Questions about the effectiveness of homeopathic treatments have recently been raised with Shripad Yesso Naik, the Union Minister of State for the Ministry of Ayurveda, Yoga & Naturopathy, Unani, Siddha and Homoeopathy (AYUSH).
The questions, posed by Rajya Sabha MP and former hockey star Dilip Tirkey, asked the Union Minister what AYUSH was doing to counter “media reports (which) debunk homoeopathy as unreliable and unscientific method of treatment”. Tirkey referred to the reports by international media and the scientific community at large as “false propaganda against homeopathy”.
Naik responded by announcing the formation of a committee to address the issue. The committee will be formed of the chairpersons of multiple committees including the Scientific Advisory Committee, Sub-committee on clinical research and Basic & Fundamental research. According to The Wire, the ministry has already written to Venkatraman Ramakrishnan, a Nobel Laureate in Chemistry, over his dismissal of homeopathy and astrology as “bogus.”
India is one of the few countries that still acknowledges homeopathy as a legitimate medical concept. Many other governments have gone as far as to pass legislation to block the funding of homeopathy as part of national health programmes. An investigation into homeopathy as part of the National Health Service (NHS) in the UK likened homeopathy to a simple placebo effect that if prescribed by doctors, would weaken the level of trust between doctor and patient. This is despite the Royal London Hospital for Integrated Medicine still providing “alternative” treatments.
In July this year, the British government defunded homeopathic medicine, no longer providing it free of charge as part of the NHS. Amongst a funding crisis within the NHS, it was understandably deemed that funding could be better allocated elsewhere. This move came despite a high profile for homeopathy from the Secretary of State for Health and the heir to the throne.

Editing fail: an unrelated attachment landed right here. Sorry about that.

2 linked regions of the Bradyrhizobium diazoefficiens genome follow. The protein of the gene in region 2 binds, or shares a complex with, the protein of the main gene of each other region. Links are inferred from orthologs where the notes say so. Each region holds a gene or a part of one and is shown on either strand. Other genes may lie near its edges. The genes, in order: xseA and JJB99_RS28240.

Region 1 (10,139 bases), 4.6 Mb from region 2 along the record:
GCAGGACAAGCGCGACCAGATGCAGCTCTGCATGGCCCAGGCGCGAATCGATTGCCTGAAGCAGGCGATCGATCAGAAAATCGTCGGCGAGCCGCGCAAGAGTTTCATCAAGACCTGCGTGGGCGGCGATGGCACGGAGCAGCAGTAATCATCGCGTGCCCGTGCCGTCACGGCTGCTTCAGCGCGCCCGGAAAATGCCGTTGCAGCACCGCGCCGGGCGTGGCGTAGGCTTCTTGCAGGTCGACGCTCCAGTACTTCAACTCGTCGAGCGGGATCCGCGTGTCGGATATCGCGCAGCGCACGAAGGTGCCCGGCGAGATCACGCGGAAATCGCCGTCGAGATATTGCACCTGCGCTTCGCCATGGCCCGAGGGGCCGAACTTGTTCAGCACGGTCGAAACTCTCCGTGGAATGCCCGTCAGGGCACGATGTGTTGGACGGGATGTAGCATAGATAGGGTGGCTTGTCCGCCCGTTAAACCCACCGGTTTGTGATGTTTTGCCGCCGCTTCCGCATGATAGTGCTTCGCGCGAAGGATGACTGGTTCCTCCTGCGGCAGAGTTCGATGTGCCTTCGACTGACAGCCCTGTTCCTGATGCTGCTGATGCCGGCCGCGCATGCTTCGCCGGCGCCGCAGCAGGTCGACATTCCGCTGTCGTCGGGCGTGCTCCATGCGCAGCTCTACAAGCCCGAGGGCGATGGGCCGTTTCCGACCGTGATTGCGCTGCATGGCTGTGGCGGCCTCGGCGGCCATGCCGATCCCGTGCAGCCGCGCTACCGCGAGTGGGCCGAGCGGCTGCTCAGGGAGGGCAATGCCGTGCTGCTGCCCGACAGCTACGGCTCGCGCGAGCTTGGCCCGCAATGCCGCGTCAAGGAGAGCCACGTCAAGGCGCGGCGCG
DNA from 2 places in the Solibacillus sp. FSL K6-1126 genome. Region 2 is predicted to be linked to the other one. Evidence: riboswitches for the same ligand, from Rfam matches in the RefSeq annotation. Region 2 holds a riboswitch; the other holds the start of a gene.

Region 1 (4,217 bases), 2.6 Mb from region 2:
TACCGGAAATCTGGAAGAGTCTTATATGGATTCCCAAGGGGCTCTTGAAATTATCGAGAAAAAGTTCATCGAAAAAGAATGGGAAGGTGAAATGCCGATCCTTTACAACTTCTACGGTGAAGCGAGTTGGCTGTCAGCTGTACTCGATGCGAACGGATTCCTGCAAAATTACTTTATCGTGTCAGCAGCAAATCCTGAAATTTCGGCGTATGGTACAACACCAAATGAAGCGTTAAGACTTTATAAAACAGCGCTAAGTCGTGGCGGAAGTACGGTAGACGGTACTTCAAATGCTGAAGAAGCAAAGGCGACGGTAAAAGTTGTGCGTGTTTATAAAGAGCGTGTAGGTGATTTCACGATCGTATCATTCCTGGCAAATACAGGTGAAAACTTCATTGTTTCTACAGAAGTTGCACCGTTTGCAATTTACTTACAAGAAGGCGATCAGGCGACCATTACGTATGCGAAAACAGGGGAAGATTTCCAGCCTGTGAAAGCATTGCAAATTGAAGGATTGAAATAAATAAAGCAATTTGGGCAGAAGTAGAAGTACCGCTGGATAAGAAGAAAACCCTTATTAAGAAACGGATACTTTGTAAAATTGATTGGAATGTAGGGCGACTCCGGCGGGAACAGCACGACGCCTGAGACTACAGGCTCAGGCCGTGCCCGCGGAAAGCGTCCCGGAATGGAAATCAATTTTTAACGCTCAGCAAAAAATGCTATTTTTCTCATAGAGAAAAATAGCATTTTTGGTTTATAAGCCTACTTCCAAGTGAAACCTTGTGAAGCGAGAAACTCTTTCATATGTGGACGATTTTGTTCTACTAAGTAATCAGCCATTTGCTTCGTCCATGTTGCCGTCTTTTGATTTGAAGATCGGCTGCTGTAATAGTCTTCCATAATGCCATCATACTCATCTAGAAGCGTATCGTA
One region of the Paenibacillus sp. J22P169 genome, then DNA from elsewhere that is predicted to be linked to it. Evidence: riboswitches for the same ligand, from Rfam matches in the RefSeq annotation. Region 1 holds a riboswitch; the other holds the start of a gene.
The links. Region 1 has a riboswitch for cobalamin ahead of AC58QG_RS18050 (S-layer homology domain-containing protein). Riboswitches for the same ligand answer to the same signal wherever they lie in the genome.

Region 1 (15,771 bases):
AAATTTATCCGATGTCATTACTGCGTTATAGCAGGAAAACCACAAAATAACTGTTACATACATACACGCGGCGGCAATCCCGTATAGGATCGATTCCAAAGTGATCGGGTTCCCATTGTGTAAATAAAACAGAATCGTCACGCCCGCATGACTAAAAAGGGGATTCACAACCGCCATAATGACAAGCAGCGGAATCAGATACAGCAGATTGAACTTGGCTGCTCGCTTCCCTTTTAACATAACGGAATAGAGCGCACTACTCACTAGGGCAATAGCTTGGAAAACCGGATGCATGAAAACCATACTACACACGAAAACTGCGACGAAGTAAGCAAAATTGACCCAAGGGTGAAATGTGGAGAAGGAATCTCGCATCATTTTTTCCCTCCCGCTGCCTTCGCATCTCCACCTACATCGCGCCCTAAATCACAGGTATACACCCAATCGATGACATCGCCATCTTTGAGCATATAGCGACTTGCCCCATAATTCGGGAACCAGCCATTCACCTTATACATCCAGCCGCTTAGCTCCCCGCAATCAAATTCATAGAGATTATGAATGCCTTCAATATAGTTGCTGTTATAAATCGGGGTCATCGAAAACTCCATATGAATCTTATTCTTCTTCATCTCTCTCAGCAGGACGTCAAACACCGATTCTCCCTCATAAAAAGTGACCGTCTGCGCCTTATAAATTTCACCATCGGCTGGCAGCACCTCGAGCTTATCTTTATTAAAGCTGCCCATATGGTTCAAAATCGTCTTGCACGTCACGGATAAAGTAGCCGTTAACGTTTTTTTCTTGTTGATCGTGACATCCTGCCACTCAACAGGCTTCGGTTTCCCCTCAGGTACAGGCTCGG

In both the US and Russia, homeopathic medicine has also been under scathing attacks. The Russian Academy of Sciences has declared homeopathy a “pseudoscience” and called on media to present the practice as “on par with magic” as they deem it to contradict the laws of chemistry and biology. The US Federal Trade Commission — far more subtle in its terminology than Russia in this case — has required that packaging for homeopathic products state that there is no scientific evidence to back the claims of the product as to its medical efficacy.
Homeopathy admittedly may have some role to play in healthcare systems. Antibiotic over-prescription is common, particularly for minor illnesses that do not require medication. Over-prescription is thought to be a major cause in the development of antibiotic resistant diseases. In these cases of minor illnesses, homeopathic treatments would be an ideal candidate, and potentially an effective way of curbing the increasing rate of development of antibiotic resistant diseases.
However, homeopathy, particularly in India, is intruding into the treatments of diseases in which proven medical intervention is a necessity. A recent example is the homeopathic treatment developed for diabetes, which could lead to people neglecting treatment via insulin in favour of the homeopathic option. This is where homeopathic treatment becomes a danger, as it can lead people into refusing standard medical treatment, potentially risking lives in the process.